So while the winter-blooming flowers have not really begun, and autumn flowers continue, it's hard to believe it's winter. I'm just enjoying the show. Lucky me! 
Jill Weatherhead is horticulturist, writer, garden designer and principal at Jill Weatherhead Garden Design who lives in the Dandenong Ranges east of Melbourne, and works throughout Victoria (

Monday, 5 June 2017

Tidying up the Tripods and Finding Treasure


Sometimes being too busy is a darn good thing.
I'd been planning to trim back my clematis tripods for quite some time but last weekend the day arrived: I had time, inclination and it wasn't raining.
There's two tripods (or hexapods, lovely sturdy metal ones, with a simple design) each central to a cutting bed, each holding up 3 clematis, and (these cool months) sweet peas (from seeds, tossed in, from Chiltern Seeds), and (still green) Gloriosa.

Luckily I cut back the one in the pink/mauve/white bed first, and rather hard, before starting more tentatively on the blue/purple clematis tripod in which I found...a sweet, little, complete nest, happily used and done with. (Maybe the old home of a scrub wren.)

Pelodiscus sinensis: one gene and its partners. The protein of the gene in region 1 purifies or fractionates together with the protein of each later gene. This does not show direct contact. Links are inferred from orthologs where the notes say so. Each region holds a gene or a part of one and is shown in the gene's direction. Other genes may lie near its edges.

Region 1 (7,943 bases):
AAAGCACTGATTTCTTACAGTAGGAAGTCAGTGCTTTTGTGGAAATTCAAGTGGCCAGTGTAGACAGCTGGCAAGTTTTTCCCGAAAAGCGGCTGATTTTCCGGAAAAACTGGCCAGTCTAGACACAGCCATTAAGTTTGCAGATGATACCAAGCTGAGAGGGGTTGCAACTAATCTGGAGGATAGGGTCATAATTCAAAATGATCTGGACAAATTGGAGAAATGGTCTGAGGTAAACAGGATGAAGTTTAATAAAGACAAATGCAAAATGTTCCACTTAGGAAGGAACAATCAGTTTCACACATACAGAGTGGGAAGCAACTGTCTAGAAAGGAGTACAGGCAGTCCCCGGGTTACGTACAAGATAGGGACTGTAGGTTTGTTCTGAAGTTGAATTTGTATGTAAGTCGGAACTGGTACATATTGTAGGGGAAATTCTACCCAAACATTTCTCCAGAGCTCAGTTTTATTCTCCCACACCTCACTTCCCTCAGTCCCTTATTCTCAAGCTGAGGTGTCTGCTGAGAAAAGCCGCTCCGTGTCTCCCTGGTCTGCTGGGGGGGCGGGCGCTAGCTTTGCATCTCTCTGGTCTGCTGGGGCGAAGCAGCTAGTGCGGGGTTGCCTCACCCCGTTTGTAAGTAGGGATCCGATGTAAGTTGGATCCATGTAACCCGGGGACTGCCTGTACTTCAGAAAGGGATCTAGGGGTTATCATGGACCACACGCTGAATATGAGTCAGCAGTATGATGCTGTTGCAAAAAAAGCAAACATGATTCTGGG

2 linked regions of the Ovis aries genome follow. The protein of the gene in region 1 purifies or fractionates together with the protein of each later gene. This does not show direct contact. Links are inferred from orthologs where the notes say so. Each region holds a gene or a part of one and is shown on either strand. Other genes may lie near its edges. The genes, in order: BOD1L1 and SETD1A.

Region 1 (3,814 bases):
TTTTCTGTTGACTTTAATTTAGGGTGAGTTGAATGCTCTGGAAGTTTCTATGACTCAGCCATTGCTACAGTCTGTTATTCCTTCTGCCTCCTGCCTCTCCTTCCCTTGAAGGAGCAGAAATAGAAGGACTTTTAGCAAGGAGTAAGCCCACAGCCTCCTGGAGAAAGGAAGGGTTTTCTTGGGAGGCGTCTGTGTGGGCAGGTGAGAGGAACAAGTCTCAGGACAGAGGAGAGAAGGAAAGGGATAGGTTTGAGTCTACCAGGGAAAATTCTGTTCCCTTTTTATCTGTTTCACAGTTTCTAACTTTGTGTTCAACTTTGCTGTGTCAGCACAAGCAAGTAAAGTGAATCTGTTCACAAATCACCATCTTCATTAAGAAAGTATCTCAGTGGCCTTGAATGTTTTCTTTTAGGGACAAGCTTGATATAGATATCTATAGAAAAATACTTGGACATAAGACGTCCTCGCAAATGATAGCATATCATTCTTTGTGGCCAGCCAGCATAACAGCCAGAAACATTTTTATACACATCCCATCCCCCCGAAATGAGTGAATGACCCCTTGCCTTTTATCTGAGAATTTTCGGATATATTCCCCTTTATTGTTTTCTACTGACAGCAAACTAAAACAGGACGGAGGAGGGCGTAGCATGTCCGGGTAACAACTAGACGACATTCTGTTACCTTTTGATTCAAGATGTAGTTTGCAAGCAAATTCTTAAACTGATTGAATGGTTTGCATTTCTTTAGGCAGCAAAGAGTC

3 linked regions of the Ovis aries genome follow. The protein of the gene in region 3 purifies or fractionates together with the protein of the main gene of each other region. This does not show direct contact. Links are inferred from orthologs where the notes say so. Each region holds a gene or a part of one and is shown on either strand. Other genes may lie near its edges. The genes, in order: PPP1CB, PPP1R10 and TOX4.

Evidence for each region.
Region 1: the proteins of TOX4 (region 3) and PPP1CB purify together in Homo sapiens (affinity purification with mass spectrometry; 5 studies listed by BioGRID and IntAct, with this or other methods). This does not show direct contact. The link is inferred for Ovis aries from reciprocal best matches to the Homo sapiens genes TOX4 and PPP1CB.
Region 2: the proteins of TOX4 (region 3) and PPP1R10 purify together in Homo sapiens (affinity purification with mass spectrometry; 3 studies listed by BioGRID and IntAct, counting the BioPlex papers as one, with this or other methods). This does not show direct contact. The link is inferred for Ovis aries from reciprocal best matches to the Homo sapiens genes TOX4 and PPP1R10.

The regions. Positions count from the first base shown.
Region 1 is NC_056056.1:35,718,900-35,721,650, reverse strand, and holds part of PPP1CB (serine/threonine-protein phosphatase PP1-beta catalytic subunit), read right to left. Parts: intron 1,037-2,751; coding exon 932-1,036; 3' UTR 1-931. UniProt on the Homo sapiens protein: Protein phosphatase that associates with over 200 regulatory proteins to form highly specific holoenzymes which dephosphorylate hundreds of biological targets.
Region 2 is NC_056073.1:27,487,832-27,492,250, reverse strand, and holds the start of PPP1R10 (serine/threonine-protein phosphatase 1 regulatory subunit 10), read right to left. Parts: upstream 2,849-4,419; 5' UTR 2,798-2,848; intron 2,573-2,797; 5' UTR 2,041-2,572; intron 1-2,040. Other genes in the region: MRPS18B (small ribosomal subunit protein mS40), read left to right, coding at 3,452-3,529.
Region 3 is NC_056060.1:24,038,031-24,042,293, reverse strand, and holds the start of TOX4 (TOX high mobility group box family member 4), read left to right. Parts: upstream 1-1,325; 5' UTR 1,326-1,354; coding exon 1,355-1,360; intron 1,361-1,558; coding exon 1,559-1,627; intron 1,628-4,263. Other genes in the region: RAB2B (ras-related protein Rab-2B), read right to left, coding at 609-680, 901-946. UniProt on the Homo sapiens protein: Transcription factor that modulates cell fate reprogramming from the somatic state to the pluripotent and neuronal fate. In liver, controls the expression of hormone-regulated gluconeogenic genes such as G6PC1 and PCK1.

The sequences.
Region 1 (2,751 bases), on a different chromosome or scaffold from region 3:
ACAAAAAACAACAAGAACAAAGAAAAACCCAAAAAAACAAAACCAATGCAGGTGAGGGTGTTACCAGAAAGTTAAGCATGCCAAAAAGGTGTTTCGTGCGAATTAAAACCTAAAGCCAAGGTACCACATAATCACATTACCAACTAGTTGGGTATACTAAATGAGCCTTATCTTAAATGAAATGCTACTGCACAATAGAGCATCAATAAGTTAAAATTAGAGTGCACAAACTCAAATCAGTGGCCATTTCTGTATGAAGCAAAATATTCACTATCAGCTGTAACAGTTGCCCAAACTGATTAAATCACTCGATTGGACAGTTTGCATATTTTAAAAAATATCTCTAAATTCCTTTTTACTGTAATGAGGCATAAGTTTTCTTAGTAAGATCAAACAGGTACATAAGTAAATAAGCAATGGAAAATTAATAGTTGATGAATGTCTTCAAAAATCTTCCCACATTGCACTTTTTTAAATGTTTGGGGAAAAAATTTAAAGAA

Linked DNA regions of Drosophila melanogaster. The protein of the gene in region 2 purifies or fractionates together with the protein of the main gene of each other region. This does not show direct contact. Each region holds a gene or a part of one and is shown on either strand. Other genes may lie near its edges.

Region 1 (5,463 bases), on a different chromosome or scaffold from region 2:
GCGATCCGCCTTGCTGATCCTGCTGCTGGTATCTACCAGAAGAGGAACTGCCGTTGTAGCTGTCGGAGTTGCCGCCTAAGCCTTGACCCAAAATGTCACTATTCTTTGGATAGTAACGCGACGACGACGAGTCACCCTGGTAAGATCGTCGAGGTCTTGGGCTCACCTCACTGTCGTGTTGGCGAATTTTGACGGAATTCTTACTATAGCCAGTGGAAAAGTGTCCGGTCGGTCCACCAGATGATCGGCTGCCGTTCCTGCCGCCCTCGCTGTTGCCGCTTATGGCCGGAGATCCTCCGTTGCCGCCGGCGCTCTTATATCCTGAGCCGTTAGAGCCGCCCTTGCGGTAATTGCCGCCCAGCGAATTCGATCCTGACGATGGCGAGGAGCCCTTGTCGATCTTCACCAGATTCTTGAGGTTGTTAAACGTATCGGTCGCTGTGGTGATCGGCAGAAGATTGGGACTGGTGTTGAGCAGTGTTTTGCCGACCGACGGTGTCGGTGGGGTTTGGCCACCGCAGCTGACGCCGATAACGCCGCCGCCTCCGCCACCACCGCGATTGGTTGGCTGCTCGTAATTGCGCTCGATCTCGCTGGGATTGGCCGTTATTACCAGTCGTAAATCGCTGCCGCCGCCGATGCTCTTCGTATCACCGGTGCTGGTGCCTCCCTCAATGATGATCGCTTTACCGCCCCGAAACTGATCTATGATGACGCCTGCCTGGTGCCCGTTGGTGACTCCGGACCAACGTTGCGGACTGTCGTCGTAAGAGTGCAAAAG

What is it about wildlife in the garden, and in our case, when they treat the garden like an extension of the bushland, that is so delightful?
Here there's resident wallabies and antechinas, frequently-visiting echidnas and (rarely) wombats, lizards and numerous skinks, often kookaburras and a suite of darling little birds. It's as if someone else loves our garden too; has felt welcome and made a home; and found nourishment for young ones.
Part of the reason we have birds nest here is, I think, a simple one: we don't spray or otherwise kill spiders (I sometimes feel ambivalent about this) and the house exterior can take, it seems, one day to be festooned in webs after a clean; great material for nests, to bind them. In spring we see birds collecting this - to them - gold, and we smile, knowing their secret. (Just call me Morticia.) A lack of cats here must be a huge boon too.
A nest represents home, childhood, and parental love.
And it's proof - as if we needed it - that the garden is full of the little birds.
How good is that?
Jill Weatherhead is horticulturist, writer, garden designer and principal at Jill Weatherhead Garden Design who lives in the Dandenong Ranges east of Melbourne, and works throughout Victoria (

Friday, 26 May 2017

When Colours Clash - and more on Colour-Scaping the Culinary Patch.

When flower colour matters - and here at `Possum Creek' it does, boy it does - then bright pink blooms next to orange make me cringe. The flowers are swearing at each other and I'm almost physically uncomfortable.